Hallucinations and delusions are the hallmarks of schizophrenic disorders. A majority of patients suffer auditory hallucinations—primarily hearing voices (including multiple voices at once) that are not apparent to others. Delusions are common and often focus on persecution, control, and spying.

The “voices” may attempt to “control” or influence the afflicted patient during a psychotic episode. These voices may also be interpreted by the patient as being involved in attempts to spy upon or otherwise interfere with the patient. Accordingly, a fervent belief in conspiracy theories is a common signifier of possible delusions. Acute schizophrenia is distinguished from other forms of the disease by its episodic nature. Other forms tend to be essentially chronic, while acute schizophrenia patients often suffer severe affective (behavioral) symptoms, including bewilderment and a sense of disorientation, which may come and go unpredictably. Given the occurrence of hallucinations and delusions, it may be difficult for patients to distinguish between reality and fantasy.

Behavioral and Physical Symptoms

Other symptoms may include dysfunctional social or work-related relationships and a decline in the patient’s ability to care for himself properly. If onset is early, patients may never achieve an age-appropriate level of independence, including the ability to dress and groom properly. Another hallmark of schizophrenia is the so-called “flattened” affect, which can be described as an oddly emotionless and robotic demeanor when interacting with others.

Physical symptoms may include the various behaviors associated with catatonia; recurrent posturing, grimacing, and remaining still for prolonged periods of time. These symptoms may occur in reaction to auditory hallucinations or as stand-alone symptoms. Verbal symptoms may include stopping in mid-sentence, only to resume speaking, on a different tangent, after an uncomfortably long period, or speaking nonsense (dubbed “word salad;” random words are strung together, in no logical order).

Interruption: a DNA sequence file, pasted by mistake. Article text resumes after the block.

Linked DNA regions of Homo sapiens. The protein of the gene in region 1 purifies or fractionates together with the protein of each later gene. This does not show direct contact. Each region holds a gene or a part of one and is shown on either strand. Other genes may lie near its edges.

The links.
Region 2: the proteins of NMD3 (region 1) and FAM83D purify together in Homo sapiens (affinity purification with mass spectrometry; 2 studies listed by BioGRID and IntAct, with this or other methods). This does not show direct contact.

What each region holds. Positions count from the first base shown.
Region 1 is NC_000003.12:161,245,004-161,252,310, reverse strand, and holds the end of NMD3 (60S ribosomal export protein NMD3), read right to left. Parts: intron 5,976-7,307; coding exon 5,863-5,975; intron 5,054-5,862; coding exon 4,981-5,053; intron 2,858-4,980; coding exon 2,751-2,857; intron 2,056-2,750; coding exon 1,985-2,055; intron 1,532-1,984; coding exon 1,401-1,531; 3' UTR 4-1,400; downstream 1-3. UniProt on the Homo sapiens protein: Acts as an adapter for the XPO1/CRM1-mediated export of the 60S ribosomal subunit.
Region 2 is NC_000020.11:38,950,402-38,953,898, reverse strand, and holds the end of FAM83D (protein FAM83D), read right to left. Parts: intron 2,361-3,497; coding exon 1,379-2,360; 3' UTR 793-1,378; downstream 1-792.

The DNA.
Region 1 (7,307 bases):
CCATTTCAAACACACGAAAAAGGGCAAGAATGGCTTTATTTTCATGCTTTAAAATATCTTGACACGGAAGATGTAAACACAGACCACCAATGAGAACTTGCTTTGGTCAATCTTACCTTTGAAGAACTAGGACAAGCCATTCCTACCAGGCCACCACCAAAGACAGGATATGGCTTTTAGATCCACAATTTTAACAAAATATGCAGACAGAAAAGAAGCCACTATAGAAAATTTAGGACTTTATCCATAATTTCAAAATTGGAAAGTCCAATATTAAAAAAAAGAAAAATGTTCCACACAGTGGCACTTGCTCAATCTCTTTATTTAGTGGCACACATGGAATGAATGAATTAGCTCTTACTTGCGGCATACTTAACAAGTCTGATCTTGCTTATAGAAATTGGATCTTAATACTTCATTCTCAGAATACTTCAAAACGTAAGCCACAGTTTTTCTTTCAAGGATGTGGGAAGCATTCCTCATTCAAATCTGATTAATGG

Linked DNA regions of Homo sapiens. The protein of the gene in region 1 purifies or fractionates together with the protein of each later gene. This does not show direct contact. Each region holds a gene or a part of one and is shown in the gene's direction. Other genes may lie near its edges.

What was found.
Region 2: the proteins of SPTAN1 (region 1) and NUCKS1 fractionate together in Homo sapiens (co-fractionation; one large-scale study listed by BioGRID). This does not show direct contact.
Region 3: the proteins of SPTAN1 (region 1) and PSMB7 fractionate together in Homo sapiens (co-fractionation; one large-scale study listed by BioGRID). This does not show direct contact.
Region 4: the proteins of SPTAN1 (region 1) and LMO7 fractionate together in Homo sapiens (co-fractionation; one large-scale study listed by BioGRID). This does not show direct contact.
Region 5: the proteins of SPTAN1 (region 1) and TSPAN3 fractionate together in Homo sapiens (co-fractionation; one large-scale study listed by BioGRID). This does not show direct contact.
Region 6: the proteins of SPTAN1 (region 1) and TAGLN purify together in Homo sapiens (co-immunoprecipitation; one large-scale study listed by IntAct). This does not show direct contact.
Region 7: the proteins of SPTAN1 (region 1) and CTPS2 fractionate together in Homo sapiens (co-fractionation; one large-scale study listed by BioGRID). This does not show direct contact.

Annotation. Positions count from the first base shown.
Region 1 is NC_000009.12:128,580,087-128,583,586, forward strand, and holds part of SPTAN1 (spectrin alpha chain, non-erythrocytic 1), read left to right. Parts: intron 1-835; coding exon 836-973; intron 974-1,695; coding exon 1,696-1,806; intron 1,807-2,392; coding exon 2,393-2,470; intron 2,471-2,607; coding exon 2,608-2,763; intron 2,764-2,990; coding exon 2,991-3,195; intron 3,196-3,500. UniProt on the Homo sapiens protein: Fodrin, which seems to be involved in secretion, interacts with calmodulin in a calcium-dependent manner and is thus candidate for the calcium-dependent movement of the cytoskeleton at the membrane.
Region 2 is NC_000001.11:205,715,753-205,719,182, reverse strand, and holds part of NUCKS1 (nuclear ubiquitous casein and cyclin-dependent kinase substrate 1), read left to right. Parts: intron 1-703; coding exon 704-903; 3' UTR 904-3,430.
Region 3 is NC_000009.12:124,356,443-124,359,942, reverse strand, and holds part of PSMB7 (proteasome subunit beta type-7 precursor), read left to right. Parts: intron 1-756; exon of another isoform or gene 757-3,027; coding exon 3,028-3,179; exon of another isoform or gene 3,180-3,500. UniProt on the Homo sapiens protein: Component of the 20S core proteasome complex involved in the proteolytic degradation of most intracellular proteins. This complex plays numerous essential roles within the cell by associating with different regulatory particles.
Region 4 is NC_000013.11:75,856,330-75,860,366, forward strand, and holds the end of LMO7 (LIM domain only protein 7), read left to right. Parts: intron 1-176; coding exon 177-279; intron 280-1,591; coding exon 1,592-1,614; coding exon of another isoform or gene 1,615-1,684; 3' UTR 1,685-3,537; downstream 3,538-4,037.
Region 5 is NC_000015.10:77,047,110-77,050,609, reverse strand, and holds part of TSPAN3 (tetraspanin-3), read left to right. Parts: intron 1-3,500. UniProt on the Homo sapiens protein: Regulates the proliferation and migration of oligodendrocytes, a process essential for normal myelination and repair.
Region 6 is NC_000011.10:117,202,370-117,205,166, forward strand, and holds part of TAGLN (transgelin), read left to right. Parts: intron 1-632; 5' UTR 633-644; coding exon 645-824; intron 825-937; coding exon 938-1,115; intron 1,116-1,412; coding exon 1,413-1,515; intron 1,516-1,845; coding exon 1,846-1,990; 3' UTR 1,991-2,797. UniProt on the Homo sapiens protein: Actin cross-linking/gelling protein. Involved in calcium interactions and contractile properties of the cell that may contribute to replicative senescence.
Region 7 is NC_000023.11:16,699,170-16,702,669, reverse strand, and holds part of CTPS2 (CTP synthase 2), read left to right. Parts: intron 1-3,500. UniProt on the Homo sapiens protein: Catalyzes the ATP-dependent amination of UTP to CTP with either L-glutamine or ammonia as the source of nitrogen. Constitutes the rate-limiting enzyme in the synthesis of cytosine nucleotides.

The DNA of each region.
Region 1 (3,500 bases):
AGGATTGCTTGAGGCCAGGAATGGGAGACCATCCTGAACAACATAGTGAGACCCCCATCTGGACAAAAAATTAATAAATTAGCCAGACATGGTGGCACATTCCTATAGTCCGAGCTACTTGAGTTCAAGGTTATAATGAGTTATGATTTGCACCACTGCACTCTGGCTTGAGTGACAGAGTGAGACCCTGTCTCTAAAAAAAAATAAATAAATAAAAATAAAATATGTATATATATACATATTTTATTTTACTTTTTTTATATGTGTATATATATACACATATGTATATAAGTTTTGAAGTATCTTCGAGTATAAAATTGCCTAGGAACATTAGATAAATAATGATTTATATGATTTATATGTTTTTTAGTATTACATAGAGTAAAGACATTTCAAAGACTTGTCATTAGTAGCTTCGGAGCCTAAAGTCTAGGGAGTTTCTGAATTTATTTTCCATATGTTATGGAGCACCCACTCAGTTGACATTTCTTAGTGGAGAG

Positive & Negative Symptoms

Schizophrenia symptoms are further characterized as either positive or negative. Positive symptoms—including hallucinations, delusions, disordered thoughts and speech, etc.—are psychotic symptoms that do not occur in healthy individuals. Positive symptoms generally respond well to drug therapy.

Negative symptoms are characterized by a lack of normal behaviors and responses. They may include an inability to experience pleasure (anhedonia), a lack of desire to form emotional attachments or social connections (asociality), and a lack of emotion, among others. Negative symptoms do not respond as readily to drug therapy and are associated with poor quality of life more often than positive symptoms.

Grouping by Symptoms

Occasionally, mental health professionals will group patients into categories such as paranoid, catatonic, hebephrenic (characterized by childish, silly behavior), etc. depending on the patient’s predominant symptoms. However, most patients will manifest any number of symptoms over time, rendering this approach somewhat misleading. Pending changes in official diagnosis criteria (endorsed by the American Psychiatric Association) will eliminate some of these subcategories.

Schizophrenia and Violence

Public safety officials have traditionally believed that people suffering from psychosis and/or schizophrenia are more likely to commit violence, including homicide. But a recent meta-analysis (a study that scrutinized data collected from many sources over a number of years) concluded that, while mentally unstable individuals are somewhat more likely to commit violent crimes, substance abuse was usually a factor. This suggests that schizophrenia per se is not associated with an increased tendency towards violent behavior, provided an affected individual is not abusing illicit drugs. In fact, the increased risk of violence among schizophrenics who abuse drugs is similar to the incidence of violent behavior among drug-abusing “normal” individuals.